This section is from the book "The Home Hand-Book of Domestic Hygiene and Rational Medicine. Volume 2.", by J. H. Kellogg, M.D.. Also available from Amazon: The Home Hand-Book of Domestic Hygiene and Rational Medicine, Volume 2.
The preventive treatment of rheumatism consists in thoroughly clothing the body, wearing flannel next to the skin, protection from exposure to cold and damp, especially sudden checking of the perspiration, and avoidance of too free use of animal food of all kinds. The excessive use of salt, and of the various condiments, together with the use of alcoholic liquors and tobacco, produce an undoubted tendency to this disease. As soon as possible after the attack begins, the patient should be placed in a hot blanket pack, in which he should be kept for several hours. As a general rule, the longer the pack is continued, the better the effect. The pack should be continued two to four hours at least, and may be repeated two or three times within the twenty-four hours with advantage. In the Mt. Sinai hospital, of New York, this plan of treatment has been adopted almost to the exclusion of other methods, and with marked benefit. In some cases, the patients were left in the pack all night. We have employed this plan of treating rheumatism for a number of years with most excellent success, patients having all made good recoveries without complications. Hot air, vapor, Turkish and Russian baths are also valuable, as well as the hot pack, but less serviceable on account of the pain occasioned by moving the patient in the administration of the bath. Hot fomentations applied over the affected joints give great relief.
The joints should be kept constantly enveloped in warm applications. Moist heat may sometimes be exchanged for dry heat, in the form of bags filled with salt, sand, or corn-meal, or some similar substance, as hot as can be borne. Hot-water bags constitute the best method of applying dry heat in these cases. The patient should be allowed an abundance of drink. Lemonade, with a very little sugar, is one of the best drinks, as the juice of the lemon seems to have some influence upon the disease, in some cases. The sour perspiration should be frequently removed from the skin by rubbing with dry flannels. Warm sponge baths often add to the patients comfort. An eminent French physician has recommended the application of cold water to the sound part of the body, the water being injected into the tissues near the joint corresponding to the affected joint, by means of the hypodermic syringe. He claims to have obtained almost marvelous results from this mode of treatment. When the fever rises very high, it is, in some cases, necessary to administer a prolonged cool bath. The patient should be put into a bath about the temperature of the body, the temperature of the water being gradually lowered to seventy-five or seventy degrees. The bath should not be prolonged sufficiently to produce marked chilliness on the part of the patient. We have never resorted to this measure, though it is highly recommended by some eminent authors. It is a somewhat severe one, and is attended by slight danger of occasioning rheumatism of the heart, and when employed should be used with very great care on this account. The employment of tepid sponge baths, repeated every hour or two, or more frequently, if necessary, is a safer means in these cases. When hot fomentations seem to increase the pain in the joints, cool or cold applications may be employed.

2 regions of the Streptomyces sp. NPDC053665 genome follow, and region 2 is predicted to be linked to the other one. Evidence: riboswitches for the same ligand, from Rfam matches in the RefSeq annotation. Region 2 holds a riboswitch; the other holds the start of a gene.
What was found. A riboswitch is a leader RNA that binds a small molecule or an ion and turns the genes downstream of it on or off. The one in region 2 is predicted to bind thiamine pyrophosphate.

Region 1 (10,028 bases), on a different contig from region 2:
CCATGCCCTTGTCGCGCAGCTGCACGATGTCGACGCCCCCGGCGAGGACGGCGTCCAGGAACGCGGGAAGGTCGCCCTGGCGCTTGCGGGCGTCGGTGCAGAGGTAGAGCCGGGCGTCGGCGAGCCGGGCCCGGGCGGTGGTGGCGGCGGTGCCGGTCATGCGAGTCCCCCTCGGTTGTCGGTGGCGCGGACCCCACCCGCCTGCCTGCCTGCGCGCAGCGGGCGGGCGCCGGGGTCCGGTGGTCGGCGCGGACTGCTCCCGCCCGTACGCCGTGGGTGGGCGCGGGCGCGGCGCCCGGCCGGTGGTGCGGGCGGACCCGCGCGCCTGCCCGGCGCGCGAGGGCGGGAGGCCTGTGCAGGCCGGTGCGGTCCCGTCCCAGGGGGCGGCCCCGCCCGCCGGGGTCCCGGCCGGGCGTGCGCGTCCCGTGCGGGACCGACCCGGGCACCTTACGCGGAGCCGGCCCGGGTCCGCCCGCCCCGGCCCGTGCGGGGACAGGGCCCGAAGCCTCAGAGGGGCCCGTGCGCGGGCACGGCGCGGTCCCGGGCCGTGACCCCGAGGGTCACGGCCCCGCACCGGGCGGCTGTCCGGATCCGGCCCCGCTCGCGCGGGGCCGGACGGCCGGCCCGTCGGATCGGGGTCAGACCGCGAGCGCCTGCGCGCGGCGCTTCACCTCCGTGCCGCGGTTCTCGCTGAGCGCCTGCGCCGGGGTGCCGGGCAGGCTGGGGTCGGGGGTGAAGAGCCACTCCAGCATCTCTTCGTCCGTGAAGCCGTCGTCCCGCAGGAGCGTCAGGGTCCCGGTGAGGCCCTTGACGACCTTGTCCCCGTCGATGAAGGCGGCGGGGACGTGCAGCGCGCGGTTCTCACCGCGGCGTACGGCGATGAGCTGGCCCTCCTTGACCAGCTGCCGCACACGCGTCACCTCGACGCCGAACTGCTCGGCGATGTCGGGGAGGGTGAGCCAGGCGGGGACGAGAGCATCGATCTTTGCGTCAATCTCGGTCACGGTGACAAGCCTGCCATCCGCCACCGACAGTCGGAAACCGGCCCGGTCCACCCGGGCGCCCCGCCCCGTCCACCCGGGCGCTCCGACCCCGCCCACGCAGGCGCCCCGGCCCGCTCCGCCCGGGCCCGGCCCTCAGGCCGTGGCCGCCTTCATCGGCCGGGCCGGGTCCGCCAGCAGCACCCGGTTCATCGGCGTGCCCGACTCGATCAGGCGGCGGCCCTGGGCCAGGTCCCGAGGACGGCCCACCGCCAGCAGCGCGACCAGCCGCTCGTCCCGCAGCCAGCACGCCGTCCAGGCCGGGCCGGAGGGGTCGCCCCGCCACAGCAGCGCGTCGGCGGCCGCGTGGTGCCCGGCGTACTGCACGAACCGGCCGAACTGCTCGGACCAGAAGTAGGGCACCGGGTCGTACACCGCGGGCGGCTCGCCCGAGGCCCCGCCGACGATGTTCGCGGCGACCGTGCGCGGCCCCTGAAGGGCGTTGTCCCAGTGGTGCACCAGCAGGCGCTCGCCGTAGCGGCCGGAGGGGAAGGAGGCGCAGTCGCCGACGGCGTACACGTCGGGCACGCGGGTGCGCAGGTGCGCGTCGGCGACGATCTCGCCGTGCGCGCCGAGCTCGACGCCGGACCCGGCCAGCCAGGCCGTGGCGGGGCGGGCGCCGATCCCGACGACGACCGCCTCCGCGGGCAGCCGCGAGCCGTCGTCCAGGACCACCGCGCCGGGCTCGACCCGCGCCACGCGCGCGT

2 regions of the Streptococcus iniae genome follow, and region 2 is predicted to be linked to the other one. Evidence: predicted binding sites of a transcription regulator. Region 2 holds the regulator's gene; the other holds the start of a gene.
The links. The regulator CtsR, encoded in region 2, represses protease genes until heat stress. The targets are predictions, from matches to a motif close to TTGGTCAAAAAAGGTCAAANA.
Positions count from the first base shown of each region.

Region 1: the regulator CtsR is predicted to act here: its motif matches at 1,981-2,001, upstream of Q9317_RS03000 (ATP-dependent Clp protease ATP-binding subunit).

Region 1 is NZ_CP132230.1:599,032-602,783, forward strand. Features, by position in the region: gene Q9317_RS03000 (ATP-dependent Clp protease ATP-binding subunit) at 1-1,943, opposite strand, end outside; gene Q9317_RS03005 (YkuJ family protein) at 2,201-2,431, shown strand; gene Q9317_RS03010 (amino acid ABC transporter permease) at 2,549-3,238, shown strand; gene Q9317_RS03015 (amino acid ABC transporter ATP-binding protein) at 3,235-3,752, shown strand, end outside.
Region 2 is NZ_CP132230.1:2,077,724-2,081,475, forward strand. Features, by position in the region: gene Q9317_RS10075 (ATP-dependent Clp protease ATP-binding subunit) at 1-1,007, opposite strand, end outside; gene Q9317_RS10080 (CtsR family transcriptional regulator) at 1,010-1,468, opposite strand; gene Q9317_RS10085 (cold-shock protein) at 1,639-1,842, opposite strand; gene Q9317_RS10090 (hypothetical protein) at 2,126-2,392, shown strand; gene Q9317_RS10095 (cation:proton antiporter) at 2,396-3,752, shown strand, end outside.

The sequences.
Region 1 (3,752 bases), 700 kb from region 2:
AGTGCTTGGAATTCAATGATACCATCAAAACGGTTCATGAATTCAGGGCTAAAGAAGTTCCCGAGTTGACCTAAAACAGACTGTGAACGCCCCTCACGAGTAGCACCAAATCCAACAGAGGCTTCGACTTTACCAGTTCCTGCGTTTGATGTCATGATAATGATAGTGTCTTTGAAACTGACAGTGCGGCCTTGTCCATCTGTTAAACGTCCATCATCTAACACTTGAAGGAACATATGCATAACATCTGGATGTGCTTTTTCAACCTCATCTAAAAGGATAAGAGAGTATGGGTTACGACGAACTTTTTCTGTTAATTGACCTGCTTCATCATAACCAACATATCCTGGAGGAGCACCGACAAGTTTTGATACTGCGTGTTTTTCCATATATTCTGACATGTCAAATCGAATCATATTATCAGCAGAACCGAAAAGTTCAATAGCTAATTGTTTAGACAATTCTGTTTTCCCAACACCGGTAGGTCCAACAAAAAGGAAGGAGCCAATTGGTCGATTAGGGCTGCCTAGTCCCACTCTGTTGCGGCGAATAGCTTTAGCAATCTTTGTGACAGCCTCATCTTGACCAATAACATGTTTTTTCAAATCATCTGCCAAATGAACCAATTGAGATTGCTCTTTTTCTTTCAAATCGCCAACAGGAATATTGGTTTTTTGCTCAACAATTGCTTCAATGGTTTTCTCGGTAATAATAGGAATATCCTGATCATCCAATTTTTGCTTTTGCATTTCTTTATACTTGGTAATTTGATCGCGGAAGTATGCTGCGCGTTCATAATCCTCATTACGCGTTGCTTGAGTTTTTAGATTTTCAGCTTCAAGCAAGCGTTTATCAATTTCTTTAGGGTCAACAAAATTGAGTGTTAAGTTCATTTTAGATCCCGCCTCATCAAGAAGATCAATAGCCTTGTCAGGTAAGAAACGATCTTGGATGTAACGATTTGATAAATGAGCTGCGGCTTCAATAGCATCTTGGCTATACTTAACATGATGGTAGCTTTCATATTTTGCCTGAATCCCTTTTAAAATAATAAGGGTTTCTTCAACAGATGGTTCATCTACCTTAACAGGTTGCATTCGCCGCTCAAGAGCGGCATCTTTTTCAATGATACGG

The diet of the patient during the attack should consist wholly of simple preparations of fruits and grains. Meat, beef-tea, and all other animal food, excepting milk, should be wholly avoided. The use of meat after convalescence is begun, is a frequent cause of relapse, hence flesh should not be eaten for some weeks after recovery.
If symptoms of inflammation of the heart arise, the patient should be kept upon a very low diet, or should take little or no food for a day or two. Hot fomentations and poultices should be constantly applied to the chest, covering the whole left side. The patient should have an abundance of fresh air, but should not be exposed to drafts.
The number and variety of drugs which have been employed for rheumatism are almost endless. Scarcely a month passes which does not bring to light some new remedy, which is pronounced to be a panacea for this disease. The unreliable character of these remedies is shown, however, by their great number and variety, which is sufficient evidence that they do not accomplish what is claimed for them.
Prof. Niemeyer expresses very little confidence in medication of any sort as a means of shortening the duration of this disease, and the investigations of Dr. Flint and Dr. Sutton, already referred to, show that good nursing, without any medication whatever, secures as speedy recovery as the use of any known remedies. If any remedy at all is to be taken, ordinary baking-powder, taken in doses of half a thimble-full, dissolved in water, once in three or four hours, answers as good a purpose as anything which can be used. It is well to allow the patient to take lemon juice or eat lemons as freely as he desires. Several may be eaten every day with advantage. Salicylic acid, which has been recently recommended for rheumatism, does not sustain the reputation given to it, and sometimes serious symptoms have been produced by its free use. In severe cases of rheumatism, a physician should be called when one can be obtained.
Sub-acute Rheumatism is a form of the disease in which the symptoms are less acute, but continue a longer time, the patient being subject to frequent relapses. It often follows the acute form of the disease. The treatment is essentially the same as that described for acute rheumatism.